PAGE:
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N.Y.: Covert Iranian operative sentenced to 25 years in plot to kill Saudi ambassador
Question of the Day
NEW YORK — A U.S. citizen-turned-covert Iranian operative was sentenced to 25 years in prison Thursday for plotting to kill the Saudi Arabian ambassador to the United States by bombing a Washington restaurant.
Manssor Arbabsiar, a former used car salesman from Corpus Christi, Texas, had pleaded guilty in October to two conspiracy charges and a murder-for-hire count alleging he was directed by the Iranian military to hire a Mexican drug cartel to carry out the assassination. U.S. agents disrupted the plot.
Defense attorneys sought to convince the judge that their Iranian-born client deserved only a 10-year term. In court papers, they had argued his crimes were “the result of a severe mental breakdown caused by a long-standing, untreated bipolar disorder,” and that he had no previous involvement in terrorism or “international intrigue.”
Arbabsiar, 58, asked for mercy before hearing his sentence in federal court in Manhattan.
“What I did was wrong,” he said. “I take responsibility for it. … My mind sometimes is not in a good place.”
But U.S. District Judge John Keenan cited evidence that Arbabsiar had transferred nearly $100,000 to an FBI bank account in 2011, believing it was a down payment for the killing. He also cited secret recordings in which Arbabsiar told a confidential informant that the risk that the explosion could kill innocent bystanders, including U.S. senators, was “no problem” and “no big deal.”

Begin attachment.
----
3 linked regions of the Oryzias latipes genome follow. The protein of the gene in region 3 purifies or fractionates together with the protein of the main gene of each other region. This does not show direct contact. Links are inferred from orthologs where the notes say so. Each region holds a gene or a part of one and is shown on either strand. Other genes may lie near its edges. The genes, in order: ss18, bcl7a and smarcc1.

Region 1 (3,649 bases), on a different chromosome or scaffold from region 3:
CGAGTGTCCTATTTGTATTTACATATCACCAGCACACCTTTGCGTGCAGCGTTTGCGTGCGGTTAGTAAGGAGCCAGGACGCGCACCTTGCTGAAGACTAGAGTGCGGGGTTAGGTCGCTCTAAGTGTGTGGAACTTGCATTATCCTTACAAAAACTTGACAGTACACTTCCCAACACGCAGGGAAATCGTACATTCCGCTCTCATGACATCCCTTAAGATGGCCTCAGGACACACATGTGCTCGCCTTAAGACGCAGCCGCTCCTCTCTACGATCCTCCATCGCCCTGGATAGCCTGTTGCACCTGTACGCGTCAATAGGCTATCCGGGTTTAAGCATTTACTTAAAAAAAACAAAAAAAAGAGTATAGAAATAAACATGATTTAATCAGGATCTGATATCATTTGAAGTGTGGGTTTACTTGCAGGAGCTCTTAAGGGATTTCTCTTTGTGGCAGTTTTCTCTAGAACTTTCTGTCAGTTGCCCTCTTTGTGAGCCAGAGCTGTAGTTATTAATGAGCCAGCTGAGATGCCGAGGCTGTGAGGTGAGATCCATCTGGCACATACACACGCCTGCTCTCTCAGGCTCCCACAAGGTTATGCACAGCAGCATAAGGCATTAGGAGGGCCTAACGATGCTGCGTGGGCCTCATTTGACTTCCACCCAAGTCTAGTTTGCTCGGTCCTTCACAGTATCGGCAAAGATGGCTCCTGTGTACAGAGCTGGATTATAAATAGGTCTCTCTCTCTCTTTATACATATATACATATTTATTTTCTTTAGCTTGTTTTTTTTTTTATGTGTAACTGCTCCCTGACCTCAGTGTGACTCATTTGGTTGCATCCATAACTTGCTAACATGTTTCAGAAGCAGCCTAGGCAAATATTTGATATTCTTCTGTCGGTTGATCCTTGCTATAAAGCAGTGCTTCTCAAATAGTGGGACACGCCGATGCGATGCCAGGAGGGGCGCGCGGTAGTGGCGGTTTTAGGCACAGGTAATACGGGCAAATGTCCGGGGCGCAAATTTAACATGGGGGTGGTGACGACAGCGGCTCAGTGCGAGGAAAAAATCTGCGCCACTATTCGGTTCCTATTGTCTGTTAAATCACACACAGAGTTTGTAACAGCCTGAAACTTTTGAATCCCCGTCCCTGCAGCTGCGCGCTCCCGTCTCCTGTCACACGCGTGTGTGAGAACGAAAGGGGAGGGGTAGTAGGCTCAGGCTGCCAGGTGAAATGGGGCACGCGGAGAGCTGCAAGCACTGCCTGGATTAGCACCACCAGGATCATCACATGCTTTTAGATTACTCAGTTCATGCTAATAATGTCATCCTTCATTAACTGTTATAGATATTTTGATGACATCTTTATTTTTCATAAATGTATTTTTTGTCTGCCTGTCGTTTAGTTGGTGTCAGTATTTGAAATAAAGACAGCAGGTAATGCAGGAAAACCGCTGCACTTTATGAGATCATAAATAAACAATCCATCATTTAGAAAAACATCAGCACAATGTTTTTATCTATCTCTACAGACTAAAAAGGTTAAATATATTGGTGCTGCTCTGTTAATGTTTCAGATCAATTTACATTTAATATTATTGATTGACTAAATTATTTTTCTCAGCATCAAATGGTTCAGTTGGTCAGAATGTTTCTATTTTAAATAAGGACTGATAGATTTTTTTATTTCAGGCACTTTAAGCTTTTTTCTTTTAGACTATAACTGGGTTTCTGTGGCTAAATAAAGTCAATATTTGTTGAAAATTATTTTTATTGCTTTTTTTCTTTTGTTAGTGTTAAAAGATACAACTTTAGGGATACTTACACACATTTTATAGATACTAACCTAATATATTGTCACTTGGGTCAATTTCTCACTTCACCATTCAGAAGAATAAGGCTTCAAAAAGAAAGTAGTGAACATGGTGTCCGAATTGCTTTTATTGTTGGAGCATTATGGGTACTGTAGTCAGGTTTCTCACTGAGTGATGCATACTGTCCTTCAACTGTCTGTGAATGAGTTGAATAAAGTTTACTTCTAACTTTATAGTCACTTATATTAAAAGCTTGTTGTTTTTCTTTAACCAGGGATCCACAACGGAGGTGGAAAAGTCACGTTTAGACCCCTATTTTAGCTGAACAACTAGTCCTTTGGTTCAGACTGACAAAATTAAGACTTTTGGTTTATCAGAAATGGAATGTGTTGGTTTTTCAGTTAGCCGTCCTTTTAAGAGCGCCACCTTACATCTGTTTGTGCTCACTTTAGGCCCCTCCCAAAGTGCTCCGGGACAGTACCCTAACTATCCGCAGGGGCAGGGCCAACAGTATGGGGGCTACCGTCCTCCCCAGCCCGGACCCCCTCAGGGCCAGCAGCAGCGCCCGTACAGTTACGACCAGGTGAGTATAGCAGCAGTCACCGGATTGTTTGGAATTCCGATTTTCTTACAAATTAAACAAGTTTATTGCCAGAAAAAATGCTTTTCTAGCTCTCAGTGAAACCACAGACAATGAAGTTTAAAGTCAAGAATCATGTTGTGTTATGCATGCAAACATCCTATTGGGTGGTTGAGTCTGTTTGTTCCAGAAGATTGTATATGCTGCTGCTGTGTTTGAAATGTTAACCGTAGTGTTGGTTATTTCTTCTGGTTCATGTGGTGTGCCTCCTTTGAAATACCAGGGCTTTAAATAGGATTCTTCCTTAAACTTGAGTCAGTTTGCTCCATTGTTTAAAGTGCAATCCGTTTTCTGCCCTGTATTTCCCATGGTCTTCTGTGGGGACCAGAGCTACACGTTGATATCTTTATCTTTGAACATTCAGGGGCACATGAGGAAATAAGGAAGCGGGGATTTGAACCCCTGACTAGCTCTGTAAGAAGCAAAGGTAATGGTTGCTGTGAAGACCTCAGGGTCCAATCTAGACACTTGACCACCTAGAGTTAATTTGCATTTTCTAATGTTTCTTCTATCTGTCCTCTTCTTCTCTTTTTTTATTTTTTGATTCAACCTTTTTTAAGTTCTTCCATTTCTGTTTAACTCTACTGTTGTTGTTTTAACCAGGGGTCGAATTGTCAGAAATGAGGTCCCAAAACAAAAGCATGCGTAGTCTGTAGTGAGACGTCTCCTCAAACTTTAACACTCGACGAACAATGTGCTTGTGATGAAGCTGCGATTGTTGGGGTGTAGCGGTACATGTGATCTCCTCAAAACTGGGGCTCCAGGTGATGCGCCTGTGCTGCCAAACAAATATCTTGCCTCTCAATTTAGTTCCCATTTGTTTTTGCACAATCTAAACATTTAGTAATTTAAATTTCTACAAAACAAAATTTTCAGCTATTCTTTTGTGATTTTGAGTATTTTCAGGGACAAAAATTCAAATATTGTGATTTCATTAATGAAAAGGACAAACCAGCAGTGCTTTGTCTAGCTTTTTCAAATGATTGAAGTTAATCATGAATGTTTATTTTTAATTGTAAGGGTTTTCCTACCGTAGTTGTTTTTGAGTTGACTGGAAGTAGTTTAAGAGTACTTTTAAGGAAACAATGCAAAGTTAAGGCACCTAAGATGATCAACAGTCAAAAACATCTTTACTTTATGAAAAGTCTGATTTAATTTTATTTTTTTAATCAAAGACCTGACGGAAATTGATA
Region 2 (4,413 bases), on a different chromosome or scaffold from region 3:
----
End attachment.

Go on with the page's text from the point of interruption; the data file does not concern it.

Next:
“Nothing in the record warrants a sentence of less than 25 years,” the judge said. “In this case, deterrence is of supreme import. Others who might have the financial or political purposes of engaging in acts of violence against the United States or its interests must learn the lesson that such conduct will not be tolerated.”
After his arrest, Arbabsiar confessed that he was recruited, funded and directed by men he believed were senior officials in Iran’s Qods Force, a branch of the Iranian Islamic Revolutionary Guard Corps that is designated by the U.S. Treasury Department as a supporter of the Taliban and terrorist organizations, the government said.
Arbabsiar went to Mexico in the summer of 2011 and approached someone he thought was a member of the vicious Mexican narco-terror group, Los Zetas, for help with an attack on a Saudi embassy in Washington. The man turned out to be an informant for U.S. drug agents who began recording their conversations.
According to prosecutors, Arbabsiar asked the informant about his knowledge of explosives. The scheme eventually centered on targeting the Saudi ambassador in his favorite restaurant, though the business was never identified.
In a statement Thursday following the sentence, U.S. Attorney Preet Bharara described Arbabsiar as “an enemy among us — the key conduit for, and facilitator of, a nefarious international plot concocted by members of the Iranian military to assassinate the Saudi ambassador to the United States and as many innocent bystanders as necessary to get the job done.”
By Andrew P. Napolitano
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